“The results of this study suggest that the monounsaturated fat, fiber, phytosterols and other dietary bioactives in avocados may provide greater benefits to cardiovascular disease risk factors compared to a calorie matched low fat diet,” said Penny Kris-Etherton, Ph.D., RD, lead author of the study who is an expert in cardiovascular nutrition and Distinguished Professor at the Pennsylvania State University. “Furthermore, using novel advanced lipid testing methods, this study demonstrated that consumption of one avocado a day may affect atherogenic lipoprotein particle numbers (APL).”

While the conclusions drawn are from a single study that cannot be generalized to all populations, the study does provide further insights on the monounsaturated fat, fiber, phytosterols and other bioactives in avocados that may have a positive effect on CVD biomarkers such as LDL cholesterol in healthy overweight and obese adults. “Avocados, which contain naturally good fats, are a versatile, cholesterol-free and nutrient-dense fruit that can fit into a full range of healthy eating plans.  Now we’re adding to the body of evidence suggesting a relationship between avocados and heart health,” said Emiliano Escobedo, executive director of the Hass Avocado Board, which underwrote the study.




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Study Shows Avocados May Help Reduce Appetites

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By Avocado Board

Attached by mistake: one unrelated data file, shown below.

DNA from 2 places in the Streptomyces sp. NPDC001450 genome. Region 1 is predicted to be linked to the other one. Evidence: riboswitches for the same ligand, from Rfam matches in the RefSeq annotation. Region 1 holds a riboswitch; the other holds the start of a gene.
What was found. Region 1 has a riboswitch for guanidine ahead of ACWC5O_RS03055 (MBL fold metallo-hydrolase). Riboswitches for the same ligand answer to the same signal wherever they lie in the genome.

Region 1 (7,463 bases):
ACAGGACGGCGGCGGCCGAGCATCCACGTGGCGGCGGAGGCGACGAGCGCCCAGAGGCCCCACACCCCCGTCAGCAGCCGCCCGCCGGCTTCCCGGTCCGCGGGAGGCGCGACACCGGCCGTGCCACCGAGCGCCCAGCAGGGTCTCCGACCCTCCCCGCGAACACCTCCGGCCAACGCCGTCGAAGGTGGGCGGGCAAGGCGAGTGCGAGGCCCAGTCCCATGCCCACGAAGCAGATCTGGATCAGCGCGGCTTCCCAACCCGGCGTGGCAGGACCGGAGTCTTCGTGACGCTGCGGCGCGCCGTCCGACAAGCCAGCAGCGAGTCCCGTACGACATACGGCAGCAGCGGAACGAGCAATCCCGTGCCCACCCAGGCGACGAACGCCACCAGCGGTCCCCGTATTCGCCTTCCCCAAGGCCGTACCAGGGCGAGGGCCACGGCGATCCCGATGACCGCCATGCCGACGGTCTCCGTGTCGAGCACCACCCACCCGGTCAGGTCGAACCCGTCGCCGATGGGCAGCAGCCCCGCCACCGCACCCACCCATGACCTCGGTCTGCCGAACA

DSCN2888IRVINE, Calif. – New research published in the November issue of Nutrition Journal reports adding one-half of a fresh avocado to a lunch may have helped healthy, overweight people feel more satisfied and reduced their desire to eat following a meal. The study was funded by the Hass Avocado Board.

The pilot study, “A Randomized 3×3 Crossover Study to Evaluate the Effect of Hass Avocado Intake on Post Ingestive Satiety, Glucose and Insulin Levels, and Subsequent Energy Intake in Overweight Adults,” compared the effects of incorporating fresh Hass avocado into a lunch—either by replacing other foods or by simply adding it to the meal— to the effects of eating a standard lunch to determine how avocado consumption would influence satiety, blood sugar and insulin response and subsequent food intake. The subjects were 26 healthy, overweight adults.

Researchers found that participants who added half of a fresh avocado to their lunch reported a significantly decreased desire to eat by 40 percent over a three-hour period, and by 28 percent over a five-hour period after the meal, compared to their desire to eat after a standard lunch without avocado. In addition, they reported increased feelings of satisfaction by 26 percent over the three hours following the meal.

“Satiety is an important factor in weight management, because people who feel satisfied are less likely to snack between meals,” said Joan Sabaté, MD, DrPH, Chair of the Department of Nutrition who led the research team at Loma Linda University. “We also noted that though adding avocados increased participants’ calorie and carbohydrate intake at lunch, there was no increase in blood sugar levels beyond what was observed after eating the standard lunch. This leads us to believe that avocados potential role in blood sugar management is worth further investigation.”